80 Percent Of UK Kids Aged 8-12 Aren't "Connected To Nature"
A three-year project conducted by the Royal Society for the Protection of Birds found that only one in five kids had a "realistic and achievable" connection with nature. Unsurprisingly, adults' attitudes may be to blame.
Kecia Lynn has worked as a technical writer, editor, software developer, arts administrator, summer camp director, and television host. A graduate of Case Western Reserve University and the Iowa Writers' Workshop, she is currently living in Iowa City and working on her first novel.
What's the Latest Development?
A three-year project by the UK's Royal Society for the Protection of Birds (RSPB) is the first to measure the extent to which British children are exposed to nature. Turns out the numbers are quite low: In a survey of 1,200 children, just 21 percent of 8- to 12-year-olds had a "realistic and achievable" level of connection with the natural world. The project also learned that nearly twice as many girls as boys had this basic connection with nature, and that of the UK's four countries, Wales had the lowest percentage of children with this connection (13 percent). Interestingly, children living in cities scored higher than those living in rural areas.
What's the Big Idea?
A growing body of research shows that children's exposure to wildlife and the natural world has been decreasing in recent years. RSPB head of conservation Sue Armstrong-Brown thinks part of that has to do with adults' own anti-nature attitudes: "[I]n some cases...nature is not perceived as interesting or engaging. In some cases it is perceived as a dirty or unsafe thing." The RSPB's definition of "basic connection" included four descriptions of how children feel about nature, including "empathy for creatures" and "enjoyment of nature." Armstrong-Brown says improving this connection is vital for future conservation as well as children's own well-being.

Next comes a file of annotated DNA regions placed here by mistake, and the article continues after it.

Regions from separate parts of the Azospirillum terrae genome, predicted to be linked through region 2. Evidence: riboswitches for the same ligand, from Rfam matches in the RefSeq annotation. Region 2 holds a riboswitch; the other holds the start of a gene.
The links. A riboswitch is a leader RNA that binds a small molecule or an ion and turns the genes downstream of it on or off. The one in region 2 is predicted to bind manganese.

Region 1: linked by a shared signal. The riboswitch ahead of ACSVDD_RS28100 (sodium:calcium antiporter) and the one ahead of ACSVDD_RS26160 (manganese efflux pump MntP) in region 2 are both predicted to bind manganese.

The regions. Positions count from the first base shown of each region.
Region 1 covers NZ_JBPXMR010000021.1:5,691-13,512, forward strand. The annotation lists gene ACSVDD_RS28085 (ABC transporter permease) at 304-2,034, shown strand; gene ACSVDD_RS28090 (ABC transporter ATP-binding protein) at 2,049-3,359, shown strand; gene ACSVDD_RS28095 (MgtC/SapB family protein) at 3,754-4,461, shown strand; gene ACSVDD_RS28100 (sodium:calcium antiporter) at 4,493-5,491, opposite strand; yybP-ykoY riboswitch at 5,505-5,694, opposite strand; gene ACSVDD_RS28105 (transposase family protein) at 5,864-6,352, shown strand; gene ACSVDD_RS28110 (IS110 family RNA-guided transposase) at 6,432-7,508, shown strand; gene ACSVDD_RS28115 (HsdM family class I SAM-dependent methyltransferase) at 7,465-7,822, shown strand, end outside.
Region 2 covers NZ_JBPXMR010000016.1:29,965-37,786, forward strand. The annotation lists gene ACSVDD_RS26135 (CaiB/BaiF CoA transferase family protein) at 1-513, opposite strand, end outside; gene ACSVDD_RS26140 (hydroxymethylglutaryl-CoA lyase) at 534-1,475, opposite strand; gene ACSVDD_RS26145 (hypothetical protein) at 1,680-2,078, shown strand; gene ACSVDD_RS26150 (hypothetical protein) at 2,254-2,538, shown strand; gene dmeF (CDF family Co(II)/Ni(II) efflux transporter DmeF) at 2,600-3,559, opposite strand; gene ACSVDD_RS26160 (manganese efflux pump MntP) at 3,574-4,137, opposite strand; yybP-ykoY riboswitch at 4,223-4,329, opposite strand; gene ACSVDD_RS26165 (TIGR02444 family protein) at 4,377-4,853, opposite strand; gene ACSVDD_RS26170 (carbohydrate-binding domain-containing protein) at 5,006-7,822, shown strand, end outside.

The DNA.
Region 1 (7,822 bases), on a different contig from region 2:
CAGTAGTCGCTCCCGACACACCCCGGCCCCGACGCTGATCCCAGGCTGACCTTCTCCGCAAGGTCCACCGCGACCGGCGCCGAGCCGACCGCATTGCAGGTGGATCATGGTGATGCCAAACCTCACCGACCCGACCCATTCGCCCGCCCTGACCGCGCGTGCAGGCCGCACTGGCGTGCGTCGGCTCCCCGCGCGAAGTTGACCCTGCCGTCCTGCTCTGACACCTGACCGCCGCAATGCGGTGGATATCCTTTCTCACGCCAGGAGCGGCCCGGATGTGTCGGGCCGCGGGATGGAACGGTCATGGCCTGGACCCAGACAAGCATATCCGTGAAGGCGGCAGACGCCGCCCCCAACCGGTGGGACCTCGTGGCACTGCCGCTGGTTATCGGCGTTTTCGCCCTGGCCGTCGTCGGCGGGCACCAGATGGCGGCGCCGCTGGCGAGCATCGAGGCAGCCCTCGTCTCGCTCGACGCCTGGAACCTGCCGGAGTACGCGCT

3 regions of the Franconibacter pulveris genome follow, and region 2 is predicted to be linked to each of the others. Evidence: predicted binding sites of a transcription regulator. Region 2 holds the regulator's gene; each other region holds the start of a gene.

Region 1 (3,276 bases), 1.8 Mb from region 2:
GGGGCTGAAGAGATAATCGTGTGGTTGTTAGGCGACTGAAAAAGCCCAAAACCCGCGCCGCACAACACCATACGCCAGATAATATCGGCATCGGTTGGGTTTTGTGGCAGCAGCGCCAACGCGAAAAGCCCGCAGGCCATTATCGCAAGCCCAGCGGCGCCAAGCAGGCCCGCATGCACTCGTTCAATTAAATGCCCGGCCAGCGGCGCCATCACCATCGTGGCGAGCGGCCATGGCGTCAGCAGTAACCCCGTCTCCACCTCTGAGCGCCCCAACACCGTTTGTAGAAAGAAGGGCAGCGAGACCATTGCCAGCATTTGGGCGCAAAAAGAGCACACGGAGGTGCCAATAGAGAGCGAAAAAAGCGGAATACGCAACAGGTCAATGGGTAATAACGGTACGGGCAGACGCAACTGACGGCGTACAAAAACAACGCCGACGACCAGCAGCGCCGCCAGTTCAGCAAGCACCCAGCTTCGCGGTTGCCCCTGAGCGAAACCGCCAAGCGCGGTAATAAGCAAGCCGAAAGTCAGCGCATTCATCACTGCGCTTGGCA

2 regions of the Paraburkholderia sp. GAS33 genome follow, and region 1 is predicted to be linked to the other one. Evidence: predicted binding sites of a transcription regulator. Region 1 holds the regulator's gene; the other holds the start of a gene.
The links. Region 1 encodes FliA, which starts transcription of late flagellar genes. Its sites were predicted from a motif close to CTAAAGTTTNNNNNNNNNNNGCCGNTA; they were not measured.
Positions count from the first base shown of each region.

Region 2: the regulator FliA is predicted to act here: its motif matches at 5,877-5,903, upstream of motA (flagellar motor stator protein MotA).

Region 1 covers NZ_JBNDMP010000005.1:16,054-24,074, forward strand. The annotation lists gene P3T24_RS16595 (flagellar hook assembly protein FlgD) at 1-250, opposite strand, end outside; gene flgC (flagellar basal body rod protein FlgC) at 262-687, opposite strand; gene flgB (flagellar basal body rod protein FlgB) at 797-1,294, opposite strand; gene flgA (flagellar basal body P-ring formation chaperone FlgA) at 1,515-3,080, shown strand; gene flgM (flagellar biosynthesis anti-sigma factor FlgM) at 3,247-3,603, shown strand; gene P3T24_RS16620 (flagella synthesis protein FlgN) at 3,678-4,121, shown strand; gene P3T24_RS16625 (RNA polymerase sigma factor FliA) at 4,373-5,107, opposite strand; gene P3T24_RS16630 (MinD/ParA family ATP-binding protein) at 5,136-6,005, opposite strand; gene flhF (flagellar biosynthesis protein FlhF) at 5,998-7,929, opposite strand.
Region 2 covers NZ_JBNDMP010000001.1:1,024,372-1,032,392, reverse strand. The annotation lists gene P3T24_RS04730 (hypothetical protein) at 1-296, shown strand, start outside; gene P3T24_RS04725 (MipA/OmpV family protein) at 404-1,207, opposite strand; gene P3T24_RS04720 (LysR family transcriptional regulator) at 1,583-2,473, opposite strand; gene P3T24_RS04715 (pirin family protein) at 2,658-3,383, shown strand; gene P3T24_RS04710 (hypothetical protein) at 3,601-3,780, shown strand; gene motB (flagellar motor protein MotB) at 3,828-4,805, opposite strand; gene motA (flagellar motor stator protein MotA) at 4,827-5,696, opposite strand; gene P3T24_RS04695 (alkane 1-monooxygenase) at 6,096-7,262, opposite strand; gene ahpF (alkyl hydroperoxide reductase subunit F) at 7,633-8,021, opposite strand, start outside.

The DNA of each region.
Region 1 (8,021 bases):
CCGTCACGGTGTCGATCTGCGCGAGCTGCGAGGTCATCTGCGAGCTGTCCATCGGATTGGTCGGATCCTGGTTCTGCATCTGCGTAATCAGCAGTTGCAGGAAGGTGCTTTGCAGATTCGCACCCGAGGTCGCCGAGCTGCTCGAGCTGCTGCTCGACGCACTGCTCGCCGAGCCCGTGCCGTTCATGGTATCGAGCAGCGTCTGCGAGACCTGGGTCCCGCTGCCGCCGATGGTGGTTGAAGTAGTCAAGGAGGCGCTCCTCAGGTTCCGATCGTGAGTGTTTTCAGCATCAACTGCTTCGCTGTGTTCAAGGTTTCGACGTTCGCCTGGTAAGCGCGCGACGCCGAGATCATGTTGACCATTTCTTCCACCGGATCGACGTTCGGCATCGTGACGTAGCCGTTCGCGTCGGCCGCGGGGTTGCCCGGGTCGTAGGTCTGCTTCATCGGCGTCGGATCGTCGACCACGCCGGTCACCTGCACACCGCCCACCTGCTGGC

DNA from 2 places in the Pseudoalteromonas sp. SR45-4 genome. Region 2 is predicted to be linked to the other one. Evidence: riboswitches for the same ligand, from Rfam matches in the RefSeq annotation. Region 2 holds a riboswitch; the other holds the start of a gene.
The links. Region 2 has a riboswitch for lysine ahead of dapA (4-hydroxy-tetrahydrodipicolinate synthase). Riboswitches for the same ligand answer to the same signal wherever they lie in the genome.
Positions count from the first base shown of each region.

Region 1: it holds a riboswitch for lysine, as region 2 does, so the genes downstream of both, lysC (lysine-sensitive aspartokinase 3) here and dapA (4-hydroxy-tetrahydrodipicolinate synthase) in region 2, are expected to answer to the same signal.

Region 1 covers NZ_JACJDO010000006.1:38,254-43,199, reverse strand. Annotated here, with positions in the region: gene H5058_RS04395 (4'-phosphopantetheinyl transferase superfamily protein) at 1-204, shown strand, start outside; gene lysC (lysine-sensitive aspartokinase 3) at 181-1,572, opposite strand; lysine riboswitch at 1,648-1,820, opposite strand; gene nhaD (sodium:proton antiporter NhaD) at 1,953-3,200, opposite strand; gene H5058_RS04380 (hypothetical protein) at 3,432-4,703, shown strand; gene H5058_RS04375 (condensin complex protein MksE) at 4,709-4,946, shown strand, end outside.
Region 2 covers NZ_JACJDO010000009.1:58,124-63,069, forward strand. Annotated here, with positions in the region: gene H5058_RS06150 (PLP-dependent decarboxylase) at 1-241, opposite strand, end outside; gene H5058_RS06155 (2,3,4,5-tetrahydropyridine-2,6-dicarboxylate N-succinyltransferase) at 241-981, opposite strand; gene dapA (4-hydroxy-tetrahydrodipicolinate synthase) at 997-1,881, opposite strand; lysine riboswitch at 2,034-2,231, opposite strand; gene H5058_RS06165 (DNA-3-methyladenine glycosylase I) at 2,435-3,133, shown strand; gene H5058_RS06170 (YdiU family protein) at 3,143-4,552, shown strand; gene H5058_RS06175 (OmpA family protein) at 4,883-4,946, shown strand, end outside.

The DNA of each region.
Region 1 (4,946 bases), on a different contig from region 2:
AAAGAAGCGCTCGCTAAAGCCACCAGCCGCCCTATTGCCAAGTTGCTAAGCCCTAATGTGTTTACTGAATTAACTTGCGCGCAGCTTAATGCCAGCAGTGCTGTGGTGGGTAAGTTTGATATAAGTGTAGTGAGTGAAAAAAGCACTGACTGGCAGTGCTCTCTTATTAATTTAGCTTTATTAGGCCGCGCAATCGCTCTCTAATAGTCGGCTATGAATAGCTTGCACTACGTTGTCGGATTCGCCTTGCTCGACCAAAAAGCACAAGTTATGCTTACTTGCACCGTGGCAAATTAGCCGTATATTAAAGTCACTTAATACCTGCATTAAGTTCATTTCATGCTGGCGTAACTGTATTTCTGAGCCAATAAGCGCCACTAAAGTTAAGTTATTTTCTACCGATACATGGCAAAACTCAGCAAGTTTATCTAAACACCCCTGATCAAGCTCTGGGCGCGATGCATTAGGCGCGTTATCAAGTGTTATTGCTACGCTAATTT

Photo Credit: Shutterstock.com
New research links urban planning and political polarization.
- Canadian researchers find that excessive reliance on cars changes political views.
- Decades of car-centric urban planning normalized unsustainable lifestyles.
- People who prefer personal comfort elect politicians who represent such views.
Progressive America would be half as big, but twice as populated as its conservative twin.
- Why can't we have a human-sized cat tree?
- What would happen if you got a spoonful of a neutron star?
- Why do we insist on dividing our wonderfully complex selves into boring little boxes
SMARTER FASTER trademarks owned by The Big Think, Inc. All rights reserved.